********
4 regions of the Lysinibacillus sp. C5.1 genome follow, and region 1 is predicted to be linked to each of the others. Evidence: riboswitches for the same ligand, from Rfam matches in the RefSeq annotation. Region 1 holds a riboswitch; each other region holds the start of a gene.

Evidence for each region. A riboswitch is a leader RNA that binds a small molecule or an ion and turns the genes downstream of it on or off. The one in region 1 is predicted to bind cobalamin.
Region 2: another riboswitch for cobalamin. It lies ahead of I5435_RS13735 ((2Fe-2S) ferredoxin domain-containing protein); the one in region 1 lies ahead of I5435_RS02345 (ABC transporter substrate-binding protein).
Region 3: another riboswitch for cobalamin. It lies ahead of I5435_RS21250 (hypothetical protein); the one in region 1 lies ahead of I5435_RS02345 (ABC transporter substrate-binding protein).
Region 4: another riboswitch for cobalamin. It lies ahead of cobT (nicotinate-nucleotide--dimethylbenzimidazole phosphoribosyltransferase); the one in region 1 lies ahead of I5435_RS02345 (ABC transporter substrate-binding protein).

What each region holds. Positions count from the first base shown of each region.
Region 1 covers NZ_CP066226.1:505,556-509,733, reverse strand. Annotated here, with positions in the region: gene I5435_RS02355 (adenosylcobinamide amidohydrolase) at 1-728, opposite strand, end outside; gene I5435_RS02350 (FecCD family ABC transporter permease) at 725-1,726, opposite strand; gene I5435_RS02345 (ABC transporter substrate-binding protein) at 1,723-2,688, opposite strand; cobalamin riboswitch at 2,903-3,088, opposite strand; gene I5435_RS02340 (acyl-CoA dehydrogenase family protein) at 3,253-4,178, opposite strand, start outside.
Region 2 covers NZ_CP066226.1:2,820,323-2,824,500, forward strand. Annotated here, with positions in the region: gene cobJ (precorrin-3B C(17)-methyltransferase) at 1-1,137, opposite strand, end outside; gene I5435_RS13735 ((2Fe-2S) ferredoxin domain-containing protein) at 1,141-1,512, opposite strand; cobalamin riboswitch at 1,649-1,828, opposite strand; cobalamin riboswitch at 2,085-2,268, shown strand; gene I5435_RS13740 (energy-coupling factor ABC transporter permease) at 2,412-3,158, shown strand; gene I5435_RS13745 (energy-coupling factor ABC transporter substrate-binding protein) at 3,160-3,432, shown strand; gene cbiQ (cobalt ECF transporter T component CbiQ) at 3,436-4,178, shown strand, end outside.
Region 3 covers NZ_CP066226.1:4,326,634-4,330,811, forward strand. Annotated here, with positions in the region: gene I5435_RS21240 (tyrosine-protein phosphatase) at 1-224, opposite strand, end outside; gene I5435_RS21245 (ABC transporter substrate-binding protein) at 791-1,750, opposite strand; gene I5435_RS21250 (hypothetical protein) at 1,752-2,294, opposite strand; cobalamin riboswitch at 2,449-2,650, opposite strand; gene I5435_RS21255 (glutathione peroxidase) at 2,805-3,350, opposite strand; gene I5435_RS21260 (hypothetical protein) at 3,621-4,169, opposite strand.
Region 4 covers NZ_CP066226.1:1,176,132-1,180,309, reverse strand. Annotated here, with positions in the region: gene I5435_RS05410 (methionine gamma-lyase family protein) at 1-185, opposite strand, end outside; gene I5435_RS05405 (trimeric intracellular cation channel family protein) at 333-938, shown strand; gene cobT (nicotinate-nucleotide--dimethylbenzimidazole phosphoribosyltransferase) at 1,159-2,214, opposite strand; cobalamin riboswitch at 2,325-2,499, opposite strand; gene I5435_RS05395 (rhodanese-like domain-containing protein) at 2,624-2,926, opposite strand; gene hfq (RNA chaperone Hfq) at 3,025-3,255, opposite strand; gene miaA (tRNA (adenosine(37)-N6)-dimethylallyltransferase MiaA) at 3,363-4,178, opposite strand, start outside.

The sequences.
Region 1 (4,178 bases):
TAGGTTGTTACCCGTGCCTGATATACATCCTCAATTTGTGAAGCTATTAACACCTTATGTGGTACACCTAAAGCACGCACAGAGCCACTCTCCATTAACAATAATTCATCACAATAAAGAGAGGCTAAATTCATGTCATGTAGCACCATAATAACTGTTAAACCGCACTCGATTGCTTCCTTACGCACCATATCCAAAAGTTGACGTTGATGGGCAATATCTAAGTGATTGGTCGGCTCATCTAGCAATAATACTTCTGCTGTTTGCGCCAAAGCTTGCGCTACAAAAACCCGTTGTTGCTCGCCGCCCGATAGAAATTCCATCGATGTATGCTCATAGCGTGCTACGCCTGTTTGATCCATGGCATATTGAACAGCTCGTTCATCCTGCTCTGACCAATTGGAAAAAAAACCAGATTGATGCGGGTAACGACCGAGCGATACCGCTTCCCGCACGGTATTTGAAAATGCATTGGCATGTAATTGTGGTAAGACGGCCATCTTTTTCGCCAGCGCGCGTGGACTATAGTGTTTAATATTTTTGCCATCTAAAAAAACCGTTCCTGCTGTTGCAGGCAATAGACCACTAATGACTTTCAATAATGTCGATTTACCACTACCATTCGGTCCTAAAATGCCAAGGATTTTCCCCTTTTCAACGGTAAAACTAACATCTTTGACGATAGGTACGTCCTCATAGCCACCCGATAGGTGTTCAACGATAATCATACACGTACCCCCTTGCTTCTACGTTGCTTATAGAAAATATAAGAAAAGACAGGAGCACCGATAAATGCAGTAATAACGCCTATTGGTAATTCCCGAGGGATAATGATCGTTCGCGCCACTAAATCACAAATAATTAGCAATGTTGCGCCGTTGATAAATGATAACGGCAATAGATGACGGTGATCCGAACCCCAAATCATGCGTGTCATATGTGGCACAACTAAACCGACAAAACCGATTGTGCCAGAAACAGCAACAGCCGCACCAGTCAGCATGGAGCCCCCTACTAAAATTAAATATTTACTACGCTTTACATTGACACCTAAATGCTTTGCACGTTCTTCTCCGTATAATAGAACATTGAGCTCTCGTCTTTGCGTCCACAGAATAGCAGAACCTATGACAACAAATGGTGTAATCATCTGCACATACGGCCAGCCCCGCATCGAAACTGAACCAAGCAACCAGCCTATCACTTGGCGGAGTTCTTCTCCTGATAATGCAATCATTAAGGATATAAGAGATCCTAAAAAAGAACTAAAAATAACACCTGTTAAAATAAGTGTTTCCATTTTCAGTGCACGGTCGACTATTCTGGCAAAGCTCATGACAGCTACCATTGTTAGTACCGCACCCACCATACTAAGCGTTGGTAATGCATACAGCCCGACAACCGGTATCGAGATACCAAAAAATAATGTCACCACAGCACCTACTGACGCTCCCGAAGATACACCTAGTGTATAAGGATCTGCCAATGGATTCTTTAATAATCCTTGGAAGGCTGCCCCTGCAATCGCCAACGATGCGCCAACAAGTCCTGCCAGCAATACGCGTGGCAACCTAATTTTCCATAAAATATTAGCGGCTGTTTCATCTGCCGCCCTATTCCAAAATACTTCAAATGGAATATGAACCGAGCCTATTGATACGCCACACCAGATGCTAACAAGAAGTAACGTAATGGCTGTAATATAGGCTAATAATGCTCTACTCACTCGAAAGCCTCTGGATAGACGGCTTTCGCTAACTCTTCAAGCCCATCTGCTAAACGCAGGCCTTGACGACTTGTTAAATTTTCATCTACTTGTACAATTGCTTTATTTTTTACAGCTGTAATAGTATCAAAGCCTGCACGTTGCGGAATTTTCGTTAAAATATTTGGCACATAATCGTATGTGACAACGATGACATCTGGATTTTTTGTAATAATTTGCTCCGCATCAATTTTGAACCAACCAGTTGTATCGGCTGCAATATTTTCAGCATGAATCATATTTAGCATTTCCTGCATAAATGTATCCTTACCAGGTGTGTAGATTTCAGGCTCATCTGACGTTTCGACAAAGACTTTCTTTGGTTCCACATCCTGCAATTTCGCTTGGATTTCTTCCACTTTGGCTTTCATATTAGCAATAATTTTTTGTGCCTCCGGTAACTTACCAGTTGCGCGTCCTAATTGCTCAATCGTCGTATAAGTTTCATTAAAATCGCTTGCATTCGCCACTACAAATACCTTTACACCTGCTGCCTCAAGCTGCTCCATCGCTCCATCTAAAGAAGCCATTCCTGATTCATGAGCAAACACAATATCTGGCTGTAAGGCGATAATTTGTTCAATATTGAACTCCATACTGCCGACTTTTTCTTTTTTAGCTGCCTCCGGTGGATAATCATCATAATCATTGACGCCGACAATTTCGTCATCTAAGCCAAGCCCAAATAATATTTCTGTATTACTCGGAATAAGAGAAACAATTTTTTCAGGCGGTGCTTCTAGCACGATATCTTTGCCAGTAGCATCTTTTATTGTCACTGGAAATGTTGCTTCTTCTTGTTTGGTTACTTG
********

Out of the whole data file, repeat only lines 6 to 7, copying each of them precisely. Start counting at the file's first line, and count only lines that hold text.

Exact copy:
What each region holds. Positions count from the first base shown of each region.
Region 1 covers NZ_CP066226.1:505,556-509,733, reverse strand. Annotated here, with positions in the region: gene I5435_RS02355 (adenosylcobinamide amidohydrolase) at 1-728, opposite strand, end outside; gene I5435_RS02350 (FecCD family ABC transporter permease) at 725-1,726, opposite strand; gene I5435_RS02345 (ABC transporter substrate-binding protein) at 1,723-2,688, opposite strand; cobalamin riboswitch at 2,903-3,088, opposite strand; gene I5435_RS02340 (acyl-CoA dehydrogenase family protein) at 3,253-4,178, opposite strand, start outside.